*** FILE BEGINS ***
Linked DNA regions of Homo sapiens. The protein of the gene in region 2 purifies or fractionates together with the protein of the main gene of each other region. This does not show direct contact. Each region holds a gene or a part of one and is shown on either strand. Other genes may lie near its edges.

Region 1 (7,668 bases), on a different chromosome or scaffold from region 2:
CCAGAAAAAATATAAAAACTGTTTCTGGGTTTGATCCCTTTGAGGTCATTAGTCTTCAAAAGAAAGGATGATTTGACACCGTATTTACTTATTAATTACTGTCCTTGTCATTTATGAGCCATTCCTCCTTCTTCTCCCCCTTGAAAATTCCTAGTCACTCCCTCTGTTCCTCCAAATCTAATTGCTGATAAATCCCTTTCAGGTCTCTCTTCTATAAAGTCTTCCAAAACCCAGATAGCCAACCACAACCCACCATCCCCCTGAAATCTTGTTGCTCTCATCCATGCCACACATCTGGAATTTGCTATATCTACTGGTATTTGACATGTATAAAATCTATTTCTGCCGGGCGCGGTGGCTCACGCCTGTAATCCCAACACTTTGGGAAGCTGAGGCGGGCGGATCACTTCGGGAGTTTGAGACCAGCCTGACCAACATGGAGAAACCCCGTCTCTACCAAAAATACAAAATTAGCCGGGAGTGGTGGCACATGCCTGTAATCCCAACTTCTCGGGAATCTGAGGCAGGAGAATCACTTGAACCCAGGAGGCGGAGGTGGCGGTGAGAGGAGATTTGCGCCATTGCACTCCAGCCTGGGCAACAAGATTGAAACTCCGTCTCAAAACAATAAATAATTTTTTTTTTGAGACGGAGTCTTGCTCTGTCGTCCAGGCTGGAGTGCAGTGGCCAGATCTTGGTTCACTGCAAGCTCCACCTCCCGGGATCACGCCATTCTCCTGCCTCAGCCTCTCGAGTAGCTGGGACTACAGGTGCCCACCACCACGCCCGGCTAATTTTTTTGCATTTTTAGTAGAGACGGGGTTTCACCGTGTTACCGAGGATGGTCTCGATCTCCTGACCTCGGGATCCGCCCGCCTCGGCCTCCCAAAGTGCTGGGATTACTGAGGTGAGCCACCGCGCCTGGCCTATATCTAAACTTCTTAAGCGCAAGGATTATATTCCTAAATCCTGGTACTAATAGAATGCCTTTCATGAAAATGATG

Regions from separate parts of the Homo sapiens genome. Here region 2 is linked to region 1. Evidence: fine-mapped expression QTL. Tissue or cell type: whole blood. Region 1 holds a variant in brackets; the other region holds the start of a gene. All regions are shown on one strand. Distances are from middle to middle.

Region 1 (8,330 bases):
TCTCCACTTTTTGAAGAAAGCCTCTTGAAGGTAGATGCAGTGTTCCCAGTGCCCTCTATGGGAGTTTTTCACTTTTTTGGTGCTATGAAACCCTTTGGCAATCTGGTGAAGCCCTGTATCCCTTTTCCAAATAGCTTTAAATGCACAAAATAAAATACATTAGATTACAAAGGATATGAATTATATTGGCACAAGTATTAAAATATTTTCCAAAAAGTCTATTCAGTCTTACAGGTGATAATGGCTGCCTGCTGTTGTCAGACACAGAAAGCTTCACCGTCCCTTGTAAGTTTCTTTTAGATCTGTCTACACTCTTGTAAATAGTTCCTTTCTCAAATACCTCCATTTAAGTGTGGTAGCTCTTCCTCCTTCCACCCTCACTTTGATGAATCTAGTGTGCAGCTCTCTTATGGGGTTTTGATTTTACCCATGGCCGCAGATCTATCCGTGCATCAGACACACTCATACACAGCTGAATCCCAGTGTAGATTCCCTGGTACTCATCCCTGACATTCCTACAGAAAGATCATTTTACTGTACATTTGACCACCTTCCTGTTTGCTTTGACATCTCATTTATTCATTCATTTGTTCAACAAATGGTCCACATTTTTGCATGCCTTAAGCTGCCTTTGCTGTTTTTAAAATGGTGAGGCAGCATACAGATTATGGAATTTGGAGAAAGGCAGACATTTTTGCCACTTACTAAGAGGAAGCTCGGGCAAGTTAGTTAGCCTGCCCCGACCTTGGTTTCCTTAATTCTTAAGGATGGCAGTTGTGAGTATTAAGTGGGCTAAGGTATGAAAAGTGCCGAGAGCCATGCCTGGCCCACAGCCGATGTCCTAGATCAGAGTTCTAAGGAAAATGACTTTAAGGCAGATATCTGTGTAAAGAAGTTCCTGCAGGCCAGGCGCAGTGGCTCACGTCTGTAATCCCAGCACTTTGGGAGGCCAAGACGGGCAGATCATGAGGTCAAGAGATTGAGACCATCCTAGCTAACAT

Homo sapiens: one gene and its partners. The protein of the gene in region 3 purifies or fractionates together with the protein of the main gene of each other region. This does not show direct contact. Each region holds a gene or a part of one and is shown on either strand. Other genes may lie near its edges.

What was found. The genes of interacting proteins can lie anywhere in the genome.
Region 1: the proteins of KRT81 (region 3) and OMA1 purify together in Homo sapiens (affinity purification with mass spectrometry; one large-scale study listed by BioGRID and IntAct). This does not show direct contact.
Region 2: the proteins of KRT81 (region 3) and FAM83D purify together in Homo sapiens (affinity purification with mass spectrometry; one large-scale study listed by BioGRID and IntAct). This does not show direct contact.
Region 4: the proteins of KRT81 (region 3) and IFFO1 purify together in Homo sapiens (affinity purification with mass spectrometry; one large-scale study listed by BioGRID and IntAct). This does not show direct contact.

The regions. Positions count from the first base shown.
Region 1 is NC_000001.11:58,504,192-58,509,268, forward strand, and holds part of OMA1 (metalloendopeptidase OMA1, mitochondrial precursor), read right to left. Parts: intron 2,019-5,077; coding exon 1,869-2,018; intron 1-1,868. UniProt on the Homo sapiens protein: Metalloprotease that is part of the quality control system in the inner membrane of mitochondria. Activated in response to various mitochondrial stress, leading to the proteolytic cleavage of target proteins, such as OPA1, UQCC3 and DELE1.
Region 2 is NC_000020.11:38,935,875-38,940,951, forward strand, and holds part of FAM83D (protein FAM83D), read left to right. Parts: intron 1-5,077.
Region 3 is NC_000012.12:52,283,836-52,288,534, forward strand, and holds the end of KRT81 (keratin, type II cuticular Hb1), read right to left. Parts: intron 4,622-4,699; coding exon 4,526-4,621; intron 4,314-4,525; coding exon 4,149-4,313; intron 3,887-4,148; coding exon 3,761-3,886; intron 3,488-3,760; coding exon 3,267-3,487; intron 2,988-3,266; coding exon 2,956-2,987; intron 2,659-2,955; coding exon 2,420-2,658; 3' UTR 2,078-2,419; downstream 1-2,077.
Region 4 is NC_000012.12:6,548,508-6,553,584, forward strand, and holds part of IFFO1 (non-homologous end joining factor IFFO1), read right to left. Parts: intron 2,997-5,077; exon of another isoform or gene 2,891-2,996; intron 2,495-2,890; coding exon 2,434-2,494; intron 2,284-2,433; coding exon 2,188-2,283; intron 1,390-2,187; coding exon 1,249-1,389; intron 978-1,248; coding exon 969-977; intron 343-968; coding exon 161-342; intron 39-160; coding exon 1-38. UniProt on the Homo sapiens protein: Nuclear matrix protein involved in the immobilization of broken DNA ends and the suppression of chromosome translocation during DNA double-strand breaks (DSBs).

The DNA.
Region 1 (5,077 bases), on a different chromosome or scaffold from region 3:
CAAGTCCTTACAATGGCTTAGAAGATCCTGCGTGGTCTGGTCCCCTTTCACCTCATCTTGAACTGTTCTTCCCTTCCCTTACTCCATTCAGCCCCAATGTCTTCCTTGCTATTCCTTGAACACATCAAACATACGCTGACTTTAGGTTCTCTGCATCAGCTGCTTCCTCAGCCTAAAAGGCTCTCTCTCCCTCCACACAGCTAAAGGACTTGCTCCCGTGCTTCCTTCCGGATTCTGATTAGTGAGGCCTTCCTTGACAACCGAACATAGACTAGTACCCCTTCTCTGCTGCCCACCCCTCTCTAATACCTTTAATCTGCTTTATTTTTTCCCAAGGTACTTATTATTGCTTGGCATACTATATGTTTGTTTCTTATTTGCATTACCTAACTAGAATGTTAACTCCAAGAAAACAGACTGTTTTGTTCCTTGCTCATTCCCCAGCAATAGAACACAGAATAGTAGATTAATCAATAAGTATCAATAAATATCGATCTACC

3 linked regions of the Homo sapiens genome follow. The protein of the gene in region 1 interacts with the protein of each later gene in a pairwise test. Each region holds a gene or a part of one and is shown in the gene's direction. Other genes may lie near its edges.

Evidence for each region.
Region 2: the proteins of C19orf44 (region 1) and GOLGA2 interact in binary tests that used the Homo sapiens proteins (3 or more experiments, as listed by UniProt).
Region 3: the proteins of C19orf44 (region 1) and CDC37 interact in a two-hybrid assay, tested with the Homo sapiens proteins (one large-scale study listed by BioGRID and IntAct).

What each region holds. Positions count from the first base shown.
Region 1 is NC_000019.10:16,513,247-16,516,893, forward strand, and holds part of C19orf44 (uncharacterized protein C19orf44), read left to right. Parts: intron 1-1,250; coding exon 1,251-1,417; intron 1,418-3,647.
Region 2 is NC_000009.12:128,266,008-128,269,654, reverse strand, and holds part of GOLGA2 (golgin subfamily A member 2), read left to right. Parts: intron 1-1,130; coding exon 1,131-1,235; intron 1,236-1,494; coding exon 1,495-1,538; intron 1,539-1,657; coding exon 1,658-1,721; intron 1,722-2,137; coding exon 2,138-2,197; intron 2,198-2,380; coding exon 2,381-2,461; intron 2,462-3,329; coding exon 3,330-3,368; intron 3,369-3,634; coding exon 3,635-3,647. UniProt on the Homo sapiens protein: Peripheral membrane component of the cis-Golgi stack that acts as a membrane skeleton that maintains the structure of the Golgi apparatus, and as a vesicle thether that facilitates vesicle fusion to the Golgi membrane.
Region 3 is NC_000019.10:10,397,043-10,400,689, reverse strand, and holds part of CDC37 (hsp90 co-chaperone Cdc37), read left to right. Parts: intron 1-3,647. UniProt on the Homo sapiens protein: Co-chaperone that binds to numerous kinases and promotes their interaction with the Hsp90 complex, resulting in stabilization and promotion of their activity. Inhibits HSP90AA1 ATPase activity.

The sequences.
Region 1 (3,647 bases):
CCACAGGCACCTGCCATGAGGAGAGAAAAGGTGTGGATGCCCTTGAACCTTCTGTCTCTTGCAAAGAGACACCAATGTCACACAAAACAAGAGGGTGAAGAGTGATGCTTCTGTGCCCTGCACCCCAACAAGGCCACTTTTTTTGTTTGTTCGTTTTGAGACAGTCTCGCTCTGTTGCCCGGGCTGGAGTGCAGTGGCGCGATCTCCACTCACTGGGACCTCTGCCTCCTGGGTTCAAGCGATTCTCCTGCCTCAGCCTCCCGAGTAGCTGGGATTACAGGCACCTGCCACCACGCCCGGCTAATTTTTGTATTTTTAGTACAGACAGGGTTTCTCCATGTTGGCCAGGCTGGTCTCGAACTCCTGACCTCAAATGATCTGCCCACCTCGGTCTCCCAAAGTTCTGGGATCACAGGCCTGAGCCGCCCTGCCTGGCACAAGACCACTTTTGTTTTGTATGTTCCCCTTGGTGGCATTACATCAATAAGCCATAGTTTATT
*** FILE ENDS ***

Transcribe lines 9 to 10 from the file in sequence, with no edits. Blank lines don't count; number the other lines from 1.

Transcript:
Region 1: the proteins of KRT81 (region 3) and OMA1 purify together in Homo sapiens (affinity purification with mass spectrometry; one large-scale study listed by BioGRID and IntAct). This does not show direct contact.
Region 2: the proteins of KRT81 (region 3) and FAM83D purify together in Homo sapiens (affinity purification with mass spectrometry; one large-scale study listed by BioGRID and IntAct). This does not show direct contact.